A fire that started in a chimney caused extensive damage to two homes and displaced seven people in San Juan Bautista on Dec. 7. Emergency vehicles from as far away as Monterey came in to fight the blaze.
Hollister Fire Chief Bob Martin Del Campo said the fire was reported around 11:30 a.m. by a resident of the home at 801 Marentis Court. The fire was contained by 12:30 p.m.
“We got a call of smoke and flames from the chimney area and roof in the area of the chimney,” Martin Del Campo said. “The resident had mentioned that there had been a fire in the fireplace the night before. It is undetermined what caused it, but a team will be coming out to do an investigation into the actual cause.”
In total, 33 firefighters responded to put the fire out, including Martin Del Campo, one battalion chief from Hollister and another from CalFire. Six fire engines deployed from Hollister, along with one engine from Aromas and two engines from Monterey County.
The biggest obstacle to fighting a fire like this one, according to Martin Del Campo, is the available water supply and staffing to keep the operation going.
“After a half-hour in that kind of environment, the troops need to pull out, rest, and get rehydrated,” Martin Del Campo said. “Once one company pulls back, another company can go in to continue the operation.”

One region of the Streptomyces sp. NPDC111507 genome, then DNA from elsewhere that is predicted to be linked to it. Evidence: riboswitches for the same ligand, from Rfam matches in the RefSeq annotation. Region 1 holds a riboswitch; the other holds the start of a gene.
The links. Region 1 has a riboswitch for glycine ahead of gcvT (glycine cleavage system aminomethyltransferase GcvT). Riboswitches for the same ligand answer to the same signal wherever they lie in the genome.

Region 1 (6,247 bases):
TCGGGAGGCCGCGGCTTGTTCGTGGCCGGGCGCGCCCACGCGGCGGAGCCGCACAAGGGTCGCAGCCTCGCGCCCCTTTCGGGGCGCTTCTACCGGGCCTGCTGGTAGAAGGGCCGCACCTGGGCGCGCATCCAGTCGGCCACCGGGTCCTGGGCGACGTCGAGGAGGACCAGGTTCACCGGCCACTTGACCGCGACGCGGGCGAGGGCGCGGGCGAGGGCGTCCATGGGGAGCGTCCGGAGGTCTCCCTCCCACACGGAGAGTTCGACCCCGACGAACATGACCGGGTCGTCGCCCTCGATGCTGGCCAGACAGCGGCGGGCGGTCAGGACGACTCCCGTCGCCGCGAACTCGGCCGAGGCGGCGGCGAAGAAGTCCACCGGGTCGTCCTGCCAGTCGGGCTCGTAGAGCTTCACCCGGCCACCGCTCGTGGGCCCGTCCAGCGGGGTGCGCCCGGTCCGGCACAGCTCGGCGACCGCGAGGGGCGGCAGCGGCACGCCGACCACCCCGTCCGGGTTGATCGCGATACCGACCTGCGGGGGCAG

For those displaced, firefighters will be working to salvage items from the house that the residents will need to sustain themselves. The American Red Cross has also been called in to provide temporary shelter and assistance.
Martin Del Campo stressed the importance of maintaining clean chimneys to avoid the chance of fire.
“An inspection and cleaning of the flue should be carried out every year,” he said. “The flue is usually around eight to 10 inches in diameter and there is going to be unburned combustible material that will cling to the wall of the flue if they are not cleaned out on a periodic basis. The heat from the burning particles can compromise the metal that makes up the flue and get into the attic and the walls. We have to be cognizant of that because back when some of these houses were built the fire code was much different.”
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